Prison prayer brings message of hope for Norwich man
Twenty million adults in the UK pray – and one in three of us believes that God answers prayer. These are some of the surprising statistics that emerge in a new national campaign called “Try Praying – there is hope” which features the compelling story of Norwich man Clint Holmes. Mike Wiltshire reports.
Clint’s remarkable testimony is featured in the campaign’s ‘Little Book for Prisoners’ – bringing a message of hope to some of the 80,000 men and women behind bars in the UK. His story appears under the headline, ‘Saved from suicide’ after he saw ‘terrible violence’ while on remand in prison.
Today, Clint (pictured right) is a free man, now happily married to Lois, and is a key leader in Norwich’s Radical Church.
“Every day, when I wake up, I thank God for what he has done in my life,” admits Clint. “I thank Him for the basic things and for the adventure of being a follower of Jesus Christ.”
But it wasn’t always so: in his earlier life, Clint became hooked on drugs and was forced by an armed gang to help import a 10-ton consignment of cannabis in a shipping container - “we know where your family live,” they warned him.
Armed Police and Customs were tipped off about the plan, and Clint found himself pinned to the floor in handcuffs, as a police helicopter hovered over the warehouse and police dogs growled at the four suspects involved.
Clint was sentenced to five and half years in prison, but today as a free man he has a passion to reach marginalised people who, like himself, have struggled with addictions and troubled relationships.
The eldest of five children, Clint grew up in a troubled home in Nottingham. As a teenager he longed for a career in football until his dream was dashed by a knee injury. Like many boys on his estate he began drinking at 13 and by 16 was caught up in gangs of angry hooligans. His alcohol tolerance climbed so high, he switched to cannabis and other drugs that gave him a bigger ‘high’ and rush of confidence.
He managed to hold down several jobs and assisted in a night shelter where he met a Chinese man linked to the Triad criminal network.
Clint, still struggling with drug addiction and failed relationships, was offered cannabis and pure cocaine - and then told, under threat, that he must assist the gang “which was run on fear and paranoia.” The plan was to import a huge quantity of vacuum-packed cannabis into the UK in a container which supposedly contained only candles.
After the failed crime, Clint spent 13 months on remand and saw ‘terrible violence’ in prison. He was put on a suicide watch to keep an eye on other disturbed prisoners. One inmate tried to speak to Clint ‘about hope in God’, but Clint just swore at him.
Then he saw a man “beaten to a pulp” as guards turned away - so Clint asked to be put in solitary confinement to escape the violence. “I hated myself,” Clint recalls. “I just sat there in total darkness and - with a razor blade - planned to end it all. I just prayed, ‘Oh God...” and though my eyes were shut, I suddenly felt the cell fill with intense light. I just felt pure love all over me. I knew straight away it was Jesus… I knew it was Him.”
A few days later, Bill, a prison chaplain on the ‘block’ asked: “Does anyone want communion?”
Clint gladly accepted, and in the chaplain’s office, he took the sacraments – “it was a very big thing for me.”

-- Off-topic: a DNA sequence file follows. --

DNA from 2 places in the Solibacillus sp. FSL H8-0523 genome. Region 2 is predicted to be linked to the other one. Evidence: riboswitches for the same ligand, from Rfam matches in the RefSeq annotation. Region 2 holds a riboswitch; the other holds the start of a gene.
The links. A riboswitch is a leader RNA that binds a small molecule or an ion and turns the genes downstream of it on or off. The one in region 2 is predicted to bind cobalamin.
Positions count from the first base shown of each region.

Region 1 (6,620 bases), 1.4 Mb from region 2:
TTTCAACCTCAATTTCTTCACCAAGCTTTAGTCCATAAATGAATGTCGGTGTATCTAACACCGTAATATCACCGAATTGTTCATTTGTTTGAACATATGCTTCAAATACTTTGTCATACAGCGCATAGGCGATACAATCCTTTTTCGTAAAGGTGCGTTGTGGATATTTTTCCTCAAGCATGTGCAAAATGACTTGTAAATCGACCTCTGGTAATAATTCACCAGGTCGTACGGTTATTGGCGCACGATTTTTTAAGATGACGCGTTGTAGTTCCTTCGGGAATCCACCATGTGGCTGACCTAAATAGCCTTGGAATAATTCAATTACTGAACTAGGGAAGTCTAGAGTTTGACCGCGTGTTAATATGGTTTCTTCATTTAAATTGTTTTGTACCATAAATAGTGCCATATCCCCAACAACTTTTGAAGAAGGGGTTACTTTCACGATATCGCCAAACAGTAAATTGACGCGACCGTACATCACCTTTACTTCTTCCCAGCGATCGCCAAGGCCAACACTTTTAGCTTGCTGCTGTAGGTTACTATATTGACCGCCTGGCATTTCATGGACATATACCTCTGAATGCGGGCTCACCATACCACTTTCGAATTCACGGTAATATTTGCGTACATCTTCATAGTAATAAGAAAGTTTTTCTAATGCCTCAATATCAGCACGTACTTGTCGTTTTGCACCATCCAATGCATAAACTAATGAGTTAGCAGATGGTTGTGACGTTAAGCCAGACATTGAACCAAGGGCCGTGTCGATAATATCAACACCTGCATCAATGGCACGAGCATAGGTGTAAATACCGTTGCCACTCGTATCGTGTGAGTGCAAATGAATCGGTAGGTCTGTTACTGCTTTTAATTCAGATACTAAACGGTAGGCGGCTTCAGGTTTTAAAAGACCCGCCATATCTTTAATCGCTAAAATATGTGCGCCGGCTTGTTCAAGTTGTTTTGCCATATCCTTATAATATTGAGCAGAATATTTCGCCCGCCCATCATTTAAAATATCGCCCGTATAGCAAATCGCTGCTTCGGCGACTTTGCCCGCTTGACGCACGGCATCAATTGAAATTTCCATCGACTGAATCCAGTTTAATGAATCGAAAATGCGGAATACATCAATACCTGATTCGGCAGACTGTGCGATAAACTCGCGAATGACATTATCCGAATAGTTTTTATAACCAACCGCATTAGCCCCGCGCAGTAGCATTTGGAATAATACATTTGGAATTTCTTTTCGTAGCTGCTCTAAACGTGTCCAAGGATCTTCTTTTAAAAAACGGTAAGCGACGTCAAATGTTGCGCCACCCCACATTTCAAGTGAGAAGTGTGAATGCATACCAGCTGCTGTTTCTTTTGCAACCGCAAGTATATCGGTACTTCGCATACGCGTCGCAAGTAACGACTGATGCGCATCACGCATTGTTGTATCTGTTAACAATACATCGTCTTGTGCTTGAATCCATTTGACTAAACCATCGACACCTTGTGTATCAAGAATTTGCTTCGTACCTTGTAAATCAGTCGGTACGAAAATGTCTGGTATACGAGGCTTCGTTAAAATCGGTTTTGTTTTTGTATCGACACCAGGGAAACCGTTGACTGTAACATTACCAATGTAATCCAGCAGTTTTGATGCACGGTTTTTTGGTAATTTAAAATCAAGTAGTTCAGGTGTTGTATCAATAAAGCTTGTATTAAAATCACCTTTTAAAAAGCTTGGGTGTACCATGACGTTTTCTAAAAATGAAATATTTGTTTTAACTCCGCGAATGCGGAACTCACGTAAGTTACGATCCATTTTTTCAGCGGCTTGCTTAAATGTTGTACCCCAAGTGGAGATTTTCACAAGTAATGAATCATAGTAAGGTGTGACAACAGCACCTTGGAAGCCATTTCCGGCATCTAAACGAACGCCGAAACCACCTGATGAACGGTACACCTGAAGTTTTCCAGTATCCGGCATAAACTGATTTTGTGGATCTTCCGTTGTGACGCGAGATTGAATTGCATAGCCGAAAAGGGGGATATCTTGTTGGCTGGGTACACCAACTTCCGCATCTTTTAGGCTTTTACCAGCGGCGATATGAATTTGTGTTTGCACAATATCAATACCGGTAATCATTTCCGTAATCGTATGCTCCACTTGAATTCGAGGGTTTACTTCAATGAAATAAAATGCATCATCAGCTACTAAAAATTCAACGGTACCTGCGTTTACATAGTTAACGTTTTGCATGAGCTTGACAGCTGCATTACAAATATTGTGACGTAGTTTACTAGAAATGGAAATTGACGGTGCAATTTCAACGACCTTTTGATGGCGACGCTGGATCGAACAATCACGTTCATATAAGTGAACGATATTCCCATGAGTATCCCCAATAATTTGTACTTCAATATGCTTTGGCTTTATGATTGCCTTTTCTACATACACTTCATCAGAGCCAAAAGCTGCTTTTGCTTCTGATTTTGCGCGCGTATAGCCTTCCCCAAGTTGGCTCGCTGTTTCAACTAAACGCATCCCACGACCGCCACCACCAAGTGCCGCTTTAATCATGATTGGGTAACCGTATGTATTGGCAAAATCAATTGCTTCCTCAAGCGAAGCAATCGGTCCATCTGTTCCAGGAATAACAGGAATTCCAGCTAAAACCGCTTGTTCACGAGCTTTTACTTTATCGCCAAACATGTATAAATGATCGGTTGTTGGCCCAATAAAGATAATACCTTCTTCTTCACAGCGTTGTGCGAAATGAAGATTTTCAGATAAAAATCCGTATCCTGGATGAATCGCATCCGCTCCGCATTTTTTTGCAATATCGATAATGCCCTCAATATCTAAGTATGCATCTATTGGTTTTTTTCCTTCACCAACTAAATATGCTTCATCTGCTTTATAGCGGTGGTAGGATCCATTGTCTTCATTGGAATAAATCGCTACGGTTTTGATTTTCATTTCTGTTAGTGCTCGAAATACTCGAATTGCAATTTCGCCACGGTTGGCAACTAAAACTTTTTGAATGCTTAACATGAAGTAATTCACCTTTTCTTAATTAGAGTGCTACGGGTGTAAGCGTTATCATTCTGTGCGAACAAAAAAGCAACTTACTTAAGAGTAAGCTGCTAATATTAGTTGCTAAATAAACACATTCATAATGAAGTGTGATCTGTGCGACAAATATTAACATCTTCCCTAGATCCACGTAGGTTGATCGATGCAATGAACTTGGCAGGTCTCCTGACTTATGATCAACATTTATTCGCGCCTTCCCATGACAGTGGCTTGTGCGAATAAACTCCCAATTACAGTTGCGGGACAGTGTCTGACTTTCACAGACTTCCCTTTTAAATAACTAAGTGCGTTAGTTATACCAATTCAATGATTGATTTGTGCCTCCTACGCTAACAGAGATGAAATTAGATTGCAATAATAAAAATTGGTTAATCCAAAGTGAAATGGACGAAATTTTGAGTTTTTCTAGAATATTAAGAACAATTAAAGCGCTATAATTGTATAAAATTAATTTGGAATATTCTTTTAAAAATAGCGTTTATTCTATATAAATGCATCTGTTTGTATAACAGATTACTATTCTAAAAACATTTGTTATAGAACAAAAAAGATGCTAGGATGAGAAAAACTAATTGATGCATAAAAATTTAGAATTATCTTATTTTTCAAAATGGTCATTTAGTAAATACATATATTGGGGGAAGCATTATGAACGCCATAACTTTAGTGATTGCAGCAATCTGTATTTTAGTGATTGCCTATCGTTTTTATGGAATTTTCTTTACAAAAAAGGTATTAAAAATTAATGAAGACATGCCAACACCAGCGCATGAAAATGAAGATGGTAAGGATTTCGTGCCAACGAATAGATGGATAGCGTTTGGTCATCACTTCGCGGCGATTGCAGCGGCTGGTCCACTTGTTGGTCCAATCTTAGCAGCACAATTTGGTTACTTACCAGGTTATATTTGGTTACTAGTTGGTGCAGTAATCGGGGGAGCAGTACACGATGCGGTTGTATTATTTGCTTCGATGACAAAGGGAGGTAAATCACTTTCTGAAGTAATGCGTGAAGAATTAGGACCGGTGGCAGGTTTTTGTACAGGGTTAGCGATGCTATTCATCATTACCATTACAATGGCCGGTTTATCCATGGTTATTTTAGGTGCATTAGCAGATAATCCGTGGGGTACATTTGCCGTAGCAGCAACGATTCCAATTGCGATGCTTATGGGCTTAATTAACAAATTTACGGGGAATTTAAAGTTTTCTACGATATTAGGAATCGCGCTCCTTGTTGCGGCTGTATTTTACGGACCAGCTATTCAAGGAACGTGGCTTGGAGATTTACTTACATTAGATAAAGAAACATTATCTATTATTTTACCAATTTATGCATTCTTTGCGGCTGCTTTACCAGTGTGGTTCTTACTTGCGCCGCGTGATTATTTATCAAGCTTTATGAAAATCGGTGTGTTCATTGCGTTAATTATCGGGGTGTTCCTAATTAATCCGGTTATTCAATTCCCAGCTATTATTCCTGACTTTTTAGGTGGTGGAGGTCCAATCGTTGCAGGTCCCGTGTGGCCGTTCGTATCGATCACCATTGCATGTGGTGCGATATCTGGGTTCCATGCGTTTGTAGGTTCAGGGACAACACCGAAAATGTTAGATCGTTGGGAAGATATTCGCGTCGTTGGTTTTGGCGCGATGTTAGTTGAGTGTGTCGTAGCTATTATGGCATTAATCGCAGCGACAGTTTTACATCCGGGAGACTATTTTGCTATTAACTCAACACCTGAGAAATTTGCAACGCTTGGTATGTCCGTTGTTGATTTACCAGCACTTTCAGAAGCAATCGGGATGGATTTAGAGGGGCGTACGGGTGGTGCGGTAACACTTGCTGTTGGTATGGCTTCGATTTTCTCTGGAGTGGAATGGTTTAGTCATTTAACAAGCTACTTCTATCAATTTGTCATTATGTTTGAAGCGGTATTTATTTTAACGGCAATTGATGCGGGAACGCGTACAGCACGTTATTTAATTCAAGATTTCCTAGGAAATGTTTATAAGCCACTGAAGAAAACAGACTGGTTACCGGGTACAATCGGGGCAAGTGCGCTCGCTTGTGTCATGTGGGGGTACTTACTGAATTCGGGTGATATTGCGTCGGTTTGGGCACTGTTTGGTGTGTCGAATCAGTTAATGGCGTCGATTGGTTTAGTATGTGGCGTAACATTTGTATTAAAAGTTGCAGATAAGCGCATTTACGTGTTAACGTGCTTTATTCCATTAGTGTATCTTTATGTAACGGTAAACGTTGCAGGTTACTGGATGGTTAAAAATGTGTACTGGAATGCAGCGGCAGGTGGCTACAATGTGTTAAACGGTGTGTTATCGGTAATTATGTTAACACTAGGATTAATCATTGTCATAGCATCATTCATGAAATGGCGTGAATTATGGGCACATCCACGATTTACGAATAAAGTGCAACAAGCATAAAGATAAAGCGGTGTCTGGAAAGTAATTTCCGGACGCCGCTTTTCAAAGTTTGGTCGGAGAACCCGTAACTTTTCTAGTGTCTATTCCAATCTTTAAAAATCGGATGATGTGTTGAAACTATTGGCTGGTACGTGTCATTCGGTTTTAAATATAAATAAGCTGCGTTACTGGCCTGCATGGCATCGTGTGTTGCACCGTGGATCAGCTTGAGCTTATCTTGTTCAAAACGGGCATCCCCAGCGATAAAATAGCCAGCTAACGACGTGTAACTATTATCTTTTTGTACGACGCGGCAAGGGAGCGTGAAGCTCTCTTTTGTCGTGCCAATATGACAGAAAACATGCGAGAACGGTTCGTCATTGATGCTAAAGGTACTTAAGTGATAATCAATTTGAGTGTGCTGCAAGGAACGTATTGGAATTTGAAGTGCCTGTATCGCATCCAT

In his new love for Jesus Christ, Clint avidly read the Bible, writing down chosen scriptures so he could remember them. Prison staff noticed the big change in his life. A rehab manager who had dabbled in the occult became a Christian – and Clint was soon helping in prison chapel services which grew rapidly as more men attended. Clint was so overjoyed by his new-found faith that he was breathalysed in prison to see if he been drinking the communion wine.
He was shocked, however, when a liberal church minister asked him, “You don’t actually believe this stuff do you?” This only toughened Clint’s resolve to follow Christ and he wasn’t bothered when men on the landings shouted, “Here comes the God squad!” as he walked by. Clint, a chapel orderly, became an unofficial prison chaplain – “even the Governor knew it.”
Clint today believes that large sections of the church are asleep. “We need a bigger heart for the community,” he says. “There are so many addicts out there. But I’m sticking close to God.” His experiences have propelled him to avidly support Radical Church in Norwich. The group meets at various venues for outreach meetings including Frere Road Community Centre in Heartsease and St Stephen’s Church in Chapelfield.
Clint has seen God provide for his needs in answer to prayer. His faith in Christ has taken him far afield, even to India, and he has served faithfully with the Street Pastors and has a special regard for the elderly.
Clint is grateful that his story is included in the ‘Try Praying’ book for prisoners, as he realises his own prison encounter led to a transformed life. The ‘Try Praying’ project is a prayer guide with a difference, challenging non-churchgoers to pray for seven days and see what happens. Surprising results are highlighted including a man who prayed: “God, if you’re there (and I’m not sure you are) – but if you are, I want to know you. I don’t want to fool myself. I really want to know you. Please make yourself known to me.”
Clint’s own story of gratitude to God is echoed by an ex-prisoner from HMP Edinburgh who took up the challenge to ‘Try Praying. He said: “Life in prison began to get better when I thanked God every day – I started to have an attitude of gratitude.’
There are various editions of the ‘Try Praying – there is hope’ booklets in print and online for adults, young people and for those requiring a large print version. For details, visit the website: www.trypraying.org
Order your own free Try Praying booklet at: www.trypraying.co.uk/try-it/booklet/